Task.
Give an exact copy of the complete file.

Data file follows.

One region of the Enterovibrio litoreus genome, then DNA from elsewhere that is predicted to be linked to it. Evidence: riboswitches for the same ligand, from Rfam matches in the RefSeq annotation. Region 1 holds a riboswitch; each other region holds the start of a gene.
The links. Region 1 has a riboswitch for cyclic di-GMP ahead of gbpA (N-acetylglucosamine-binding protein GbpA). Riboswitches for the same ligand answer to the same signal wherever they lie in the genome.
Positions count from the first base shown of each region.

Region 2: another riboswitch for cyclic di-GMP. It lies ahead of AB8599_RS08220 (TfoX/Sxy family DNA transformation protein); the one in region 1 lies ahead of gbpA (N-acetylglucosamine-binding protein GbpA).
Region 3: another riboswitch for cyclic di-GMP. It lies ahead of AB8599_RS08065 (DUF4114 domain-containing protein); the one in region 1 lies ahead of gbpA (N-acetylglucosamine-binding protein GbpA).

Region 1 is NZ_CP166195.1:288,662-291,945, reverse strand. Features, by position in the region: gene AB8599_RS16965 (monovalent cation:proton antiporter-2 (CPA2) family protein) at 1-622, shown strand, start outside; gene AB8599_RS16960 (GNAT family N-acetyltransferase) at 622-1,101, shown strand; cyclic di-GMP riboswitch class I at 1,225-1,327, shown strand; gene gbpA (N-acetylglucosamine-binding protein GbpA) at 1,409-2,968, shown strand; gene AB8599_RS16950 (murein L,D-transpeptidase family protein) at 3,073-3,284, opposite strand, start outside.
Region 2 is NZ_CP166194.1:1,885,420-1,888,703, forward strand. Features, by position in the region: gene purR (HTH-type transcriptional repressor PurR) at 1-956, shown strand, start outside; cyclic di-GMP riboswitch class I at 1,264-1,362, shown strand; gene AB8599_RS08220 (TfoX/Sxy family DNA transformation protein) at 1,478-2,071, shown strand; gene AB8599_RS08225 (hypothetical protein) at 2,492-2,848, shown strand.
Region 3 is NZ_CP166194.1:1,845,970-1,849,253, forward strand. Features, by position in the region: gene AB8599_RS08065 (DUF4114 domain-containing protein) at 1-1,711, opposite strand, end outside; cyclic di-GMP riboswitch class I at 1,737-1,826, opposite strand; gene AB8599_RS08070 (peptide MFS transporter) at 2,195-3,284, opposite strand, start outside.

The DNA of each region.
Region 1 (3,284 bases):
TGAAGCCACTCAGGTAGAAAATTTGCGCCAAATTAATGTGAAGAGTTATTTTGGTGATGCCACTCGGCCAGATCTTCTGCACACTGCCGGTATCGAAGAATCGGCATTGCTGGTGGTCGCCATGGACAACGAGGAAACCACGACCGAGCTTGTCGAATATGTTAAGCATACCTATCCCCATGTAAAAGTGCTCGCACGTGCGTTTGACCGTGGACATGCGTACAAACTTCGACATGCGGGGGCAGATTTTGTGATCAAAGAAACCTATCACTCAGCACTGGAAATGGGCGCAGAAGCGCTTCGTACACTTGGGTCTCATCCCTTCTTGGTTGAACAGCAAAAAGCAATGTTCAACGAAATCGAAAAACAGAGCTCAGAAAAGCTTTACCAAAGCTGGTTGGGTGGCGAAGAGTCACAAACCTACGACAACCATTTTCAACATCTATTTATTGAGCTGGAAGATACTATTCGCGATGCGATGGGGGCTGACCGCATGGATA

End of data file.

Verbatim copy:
One region of the Enterovibrio litoreus genome, then DNA from elsewhere that is predicted to be linked to it. Evidence: riboswitches for the same ligand, from Rfam matches in the RefSeq annotation. Region 1 holds a riboswitch; each other region holds the start of a gene.
The links. Region 1 has a riboswitch for cyclic di-GMP ahead of gbpA (N-acetylglucosamine-binding protein GbpA). Riboswitches for the same ligand answer to the same signal wherever they lie in the genome.
Positions count from the first base shown of each region.

Region 2: another riboswitch for cyclic di-GMP. It lies ahead of AB8599_RS08220 (TfoX/Sxy family DNA transformation protein); the one in region 1 lies ahead of gbpA (N-acetylglucosamine-binding protein GbpA).
Region 3: another riboswitch for cyclic di-GMP. It lies ahead of AB8599_RS08065 (DUF4114 domain-containing protein); the one in region 1 lies ahead of gbpA (N-acetylglucosamine-binding protein GbpA).

Region 1 is NZ_CP166195.1:288,662-291,945, reverse strand. Features, by position in the region: gene AB8599_RS16965 (monovalent cation:proton antiporter-2 (CPA2) family protein) at 1-622, shown strand, start outside; gene AB8599_RS16960 (GNAT family N-acetyltransferase) at 622-1,101, shown strand; cyclic di-GMP riboswitch class I at 1,225-1,327, shown strand; gene gbpA (N-acetylglucosamine-binding protein GbpA) at 1,409-2,968, shown strand; gene AB8599_RS16950 (murein L,D-transpeptidase family protein) at 3,073-3,284, opposite strand, start outside.
Region 2 is NZ_CP166194.1:1,885,420-1,888,703, forward strand. Features, by position in the region: gene purR (HTH-type transcriptional repressor PurR) at 1-956, shown strand, start outside; cyclic di-GMP riboswitch class I at 1,264-1,362, shown strand; gene AB8599_RS08220 (TfoX/Sxy family DNA transformation protein) at 1,478-2,071, shown strand; gene AB8599_RS08225 (hypothetical protein) at 2,492-2,848, shown strand.
Region 3 is NZ_CP166194.1:1,845,970-1,849,253, forward strand. Features, by position in the region: gene AB8599_RS08065 (DUF4114 domain-containing protein) at 1-1,711, opposite strand, end outside; cyclic di-GMP riboswitch class I at 1,737-1,826, opposite strand; gene AB8599_RS08070 (peptide MFS transporter) at 2,195-3,284, opposite strand, start outside.

The DNA of each region.
Region 1 (3,284 bases):
TGAAGCCACTCAGGTAGAAAATTTGCGCCAAATTAATGTGAAGAGTTATTTTGGTGATGCCACTCGGCCAGATCTTCTGCACACTGCCGGTATCGAAGAATCGGCATTGCTGGTGGTCGCCATGGACAACGAGGAAACCACGACCGAGCTTGTCGAATATGTTAAGCATACCTATCCCCATGTAAAAGTGCTCGCACGTGCGTTTGACCGTGGACATGCGTACAAACTTCGACATGCGGGGGCAGATTTTGTGATCAAAGAAACCTATCACTCAGCACTGGAAATGGGCGCAGAAGCGCTTCGTACACTTGGGTCTCATCCCTTCTTGGTTGAACAGCAAAAAGCAATGTTCAACGAAATCGAAAAACAGAGCTCAGAAAAGCTTTACCAAAGCTGGTTGGGTGGCGAAGAGTCACAAACCTACGACAACCATTTTCAACATCTATTTATTGAGCTGGAAGATACTATTCGCGATGCGATGGGGGCTGACCGCATGGATA